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Preventing Chronic Disease | Healthy Kids Out of School: Using Mixed Methods to Develop Principles for Promoting Healthy Eating and Physical Activity in Out-of-School Settings in the United States - CDC


Preventing Chronic Disease | Healthy Kids Out of School: Using Mixed Methods to Develop Principles for Promoting Healthy Eating and Physical Activity in Out-of-School Settings in the United States - CDC

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Healthy Kids Out of School: Using Mixed Methods to Develop Principles for Promoting Healthy Eating and Physical Activity in Out-of-School Settings in the United States

Sarah A. Sliwa, PhD; Shanti Sharma, PhD; William H. Dietz, MD, PhD; Peter R. Dolan, MBA; Miriam E. Nelson, PhD; Molly B. Newman, MS, RD; Maya Rockeymoore, PhD; Christina D. Economos, PhD

Suggested citation for this article: Sliwa SA, Sharma S, Dietz WH, Dolan PR, Nelson ME, Newman MB, et al. Healthy Kids Out of School: Using Mixed Methods to Develop Principles for Promoting Healthy Eating and Physical Activity in Out-of-School Settings in the United States. Prev Chronic Dis 2014;11:140207. DOI: http://dx.doi.org/10.5888/pcd11.140207External Web Site Icon.


Widespread practices supporting availability of healthful foods, beverages, and physical activity in out-of-school-time (OST) settings would further obesity prevention efforts. The objective of this article was to describe principles to guide policy development in support of healthy eating and physical activity practices in out-of-school settings to promote obesity prevention.
The Institute of Medicine’s L.E.A.D. framework (Locate Evidence, Evaluate it, Assemble it, and Inform Decisions) was used to identify practices relevant to children’s healthful eating in most OST settings: 1) locate and evaluate information from a national survey of children’s perceptions of healthful-food access; published research, reports, policies and guidelines; and roundtables with OST organizations’ administrators; 2) assemble information to prioritize actionable practices; and 3) inform programmatic direction.
Three evidence-informed guiding principles for short-duration OST resulted: 1) drink right: choose water instead of sugar-sweetened beverages; 2) move more: boost movement and physical activity in all programs; and 3) snack smart: fuel up on fruits and vegetables.
Healthy Kids Out of School was launched to support the dissemination and implementation of these guiding principles in short-duration OST settings, complementing efforts in other OST settings to shift norms around eating and physical activity.


Strategies to accelerate obesity prevention include modifying environments where children spend time in order to increase their opportunities for healthful eating and physical activity (1). Children’s consumption of fruits and vegetables (2) and their levels of physical activity continue to fall short of recommendations (3). Given their broad demographic reach and contact time with children, out-of-school time (OST) programs are well suited to improve children’s access to healthful foods and beverages and increase opportunities for physical activity (4–6). Consistent policies may help (4).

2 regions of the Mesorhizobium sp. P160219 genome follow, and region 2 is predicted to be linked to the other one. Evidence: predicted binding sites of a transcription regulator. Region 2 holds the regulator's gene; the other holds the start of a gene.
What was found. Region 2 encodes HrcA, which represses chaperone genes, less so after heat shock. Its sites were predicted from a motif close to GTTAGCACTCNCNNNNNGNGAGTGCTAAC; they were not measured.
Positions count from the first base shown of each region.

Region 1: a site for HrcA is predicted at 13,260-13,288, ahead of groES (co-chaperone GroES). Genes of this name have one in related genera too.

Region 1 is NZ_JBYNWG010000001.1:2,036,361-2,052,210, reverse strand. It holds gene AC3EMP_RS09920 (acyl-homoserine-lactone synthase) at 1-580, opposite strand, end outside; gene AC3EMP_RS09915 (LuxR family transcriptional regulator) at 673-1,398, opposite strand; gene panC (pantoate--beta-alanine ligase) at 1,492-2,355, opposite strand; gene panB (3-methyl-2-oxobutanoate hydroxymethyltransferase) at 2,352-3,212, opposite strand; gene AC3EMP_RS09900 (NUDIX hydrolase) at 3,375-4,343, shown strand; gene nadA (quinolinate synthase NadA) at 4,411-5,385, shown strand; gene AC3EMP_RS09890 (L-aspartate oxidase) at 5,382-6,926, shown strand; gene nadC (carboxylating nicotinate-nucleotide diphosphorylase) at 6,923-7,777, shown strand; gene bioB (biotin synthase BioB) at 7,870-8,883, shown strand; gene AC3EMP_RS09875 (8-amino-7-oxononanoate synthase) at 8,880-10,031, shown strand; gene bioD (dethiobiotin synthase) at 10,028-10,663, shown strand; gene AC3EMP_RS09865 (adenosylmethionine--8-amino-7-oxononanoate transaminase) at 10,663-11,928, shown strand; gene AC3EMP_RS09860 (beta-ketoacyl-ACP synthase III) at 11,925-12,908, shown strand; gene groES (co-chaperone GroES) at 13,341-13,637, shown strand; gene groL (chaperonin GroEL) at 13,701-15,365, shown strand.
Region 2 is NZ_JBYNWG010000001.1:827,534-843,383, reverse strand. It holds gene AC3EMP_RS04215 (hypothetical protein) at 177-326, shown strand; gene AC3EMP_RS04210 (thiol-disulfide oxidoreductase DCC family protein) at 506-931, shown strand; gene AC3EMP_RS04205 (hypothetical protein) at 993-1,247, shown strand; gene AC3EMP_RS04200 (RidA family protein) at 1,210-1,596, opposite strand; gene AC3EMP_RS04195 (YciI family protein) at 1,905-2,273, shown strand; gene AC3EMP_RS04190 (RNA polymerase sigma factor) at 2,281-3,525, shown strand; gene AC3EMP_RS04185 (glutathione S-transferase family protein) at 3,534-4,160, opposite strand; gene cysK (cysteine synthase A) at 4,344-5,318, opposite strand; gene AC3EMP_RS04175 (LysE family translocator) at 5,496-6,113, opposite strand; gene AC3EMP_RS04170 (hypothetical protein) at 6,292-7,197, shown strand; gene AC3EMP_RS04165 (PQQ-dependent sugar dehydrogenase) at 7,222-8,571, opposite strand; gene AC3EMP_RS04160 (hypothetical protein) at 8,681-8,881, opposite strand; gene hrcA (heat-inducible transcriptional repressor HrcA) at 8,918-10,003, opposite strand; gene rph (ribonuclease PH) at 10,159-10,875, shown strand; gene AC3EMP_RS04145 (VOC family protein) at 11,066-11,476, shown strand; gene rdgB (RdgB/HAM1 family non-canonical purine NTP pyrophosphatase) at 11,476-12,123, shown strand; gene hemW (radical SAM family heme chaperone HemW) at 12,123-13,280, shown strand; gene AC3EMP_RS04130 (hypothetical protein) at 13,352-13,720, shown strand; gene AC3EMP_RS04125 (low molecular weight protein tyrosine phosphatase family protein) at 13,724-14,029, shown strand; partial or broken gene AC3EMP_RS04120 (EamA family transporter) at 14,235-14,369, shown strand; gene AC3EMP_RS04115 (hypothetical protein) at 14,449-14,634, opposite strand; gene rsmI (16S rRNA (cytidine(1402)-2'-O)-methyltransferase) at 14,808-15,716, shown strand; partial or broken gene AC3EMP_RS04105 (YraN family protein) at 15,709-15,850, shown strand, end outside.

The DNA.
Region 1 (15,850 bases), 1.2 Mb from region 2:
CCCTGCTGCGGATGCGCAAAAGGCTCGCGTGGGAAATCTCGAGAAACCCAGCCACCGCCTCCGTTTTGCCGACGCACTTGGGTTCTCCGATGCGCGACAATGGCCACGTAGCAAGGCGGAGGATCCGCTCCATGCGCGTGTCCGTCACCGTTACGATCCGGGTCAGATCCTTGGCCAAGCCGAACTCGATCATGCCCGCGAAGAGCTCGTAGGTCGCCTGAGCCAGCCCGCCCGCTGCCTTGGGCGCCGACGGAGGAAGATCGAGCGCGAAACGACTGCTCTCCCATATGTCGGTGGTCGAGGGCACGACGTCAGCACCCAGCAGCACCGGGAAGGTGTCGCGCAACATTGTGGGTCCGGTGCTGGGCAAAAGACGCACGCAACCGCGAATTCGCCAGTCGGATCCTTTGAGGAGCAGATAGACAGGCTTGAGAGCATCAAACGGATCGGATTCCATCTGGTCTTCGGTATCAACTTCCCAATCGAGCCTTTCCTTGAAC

OST environments include before-school, after-school, and summer programs, which together engage millions of children, including large numbers of minority youths (7) who are at greater risk for obesity (8). These settings vary in their operational structures, leadership, and contact hours with children; they include long-duration after-school programs (which are typically operated 5 days per week for more than 3 hours a day by paid staff) and short-duration programs (which are often led by parents or unpaid volunteers, including youth sports and Scouts).
The Healthy Out-of-School Time Coalition developed voluntary standards for healthful eating and physical activity, which were adopted by the National Afterschool Association (9,10). The standards include 11 overarching guidelines and supporting standards that are well-suited for programs with established training opportunities. However, short-duration OST programs, especially those led by volunteers, have limited training opportunities. These programs would benefit from complementary standards that are easy to understand and implement.
This article describes the process used to identify, develop, and support the implementation of principles to improve children’s energy balance in short-duration OST settings. Mixed methods allowed researchers to integrate quantitative and qualitative data to quantify the reach of OST programs, policies, and guidelines and to engage stakeholders in prioritizing and tailoring a response.
The Tufts University institutional review board reviewed and approved this research.


The Robert Wood Johnson Foundation and The JPB Foundation provide strategic funding for ChildObesity180. The HKOS initiative in Maine, Massachusetts, and New Hampshire is supported by the Harvard Pilgrim Health Care Foundation. The authors thank Katie Smith for graphics and statistical support.

Author Information

Corresponding Author: Sarah A. Sliwa, PhD, Friedman School of Nutrition Science and Policy, Tufts University, Boston, MA 02111. Telephone: 617-636-3547. E-mail: sarah.sliwa@tufts.edu
Author Affiliations: Shanti Sharma, Peter R. Dolan, Molly B. Newman, Miriam E. Nelson, Christina D. Economos, Tufts University, Boston, Massachusetts; William H. Dietz, Tufts University, Boston, Massachusetts, and George Washington University, Washington, DC; Maya Rockeymoore, Tufts University, Boston, Massachusetts, and Global Policy Solutions, Washington DC.


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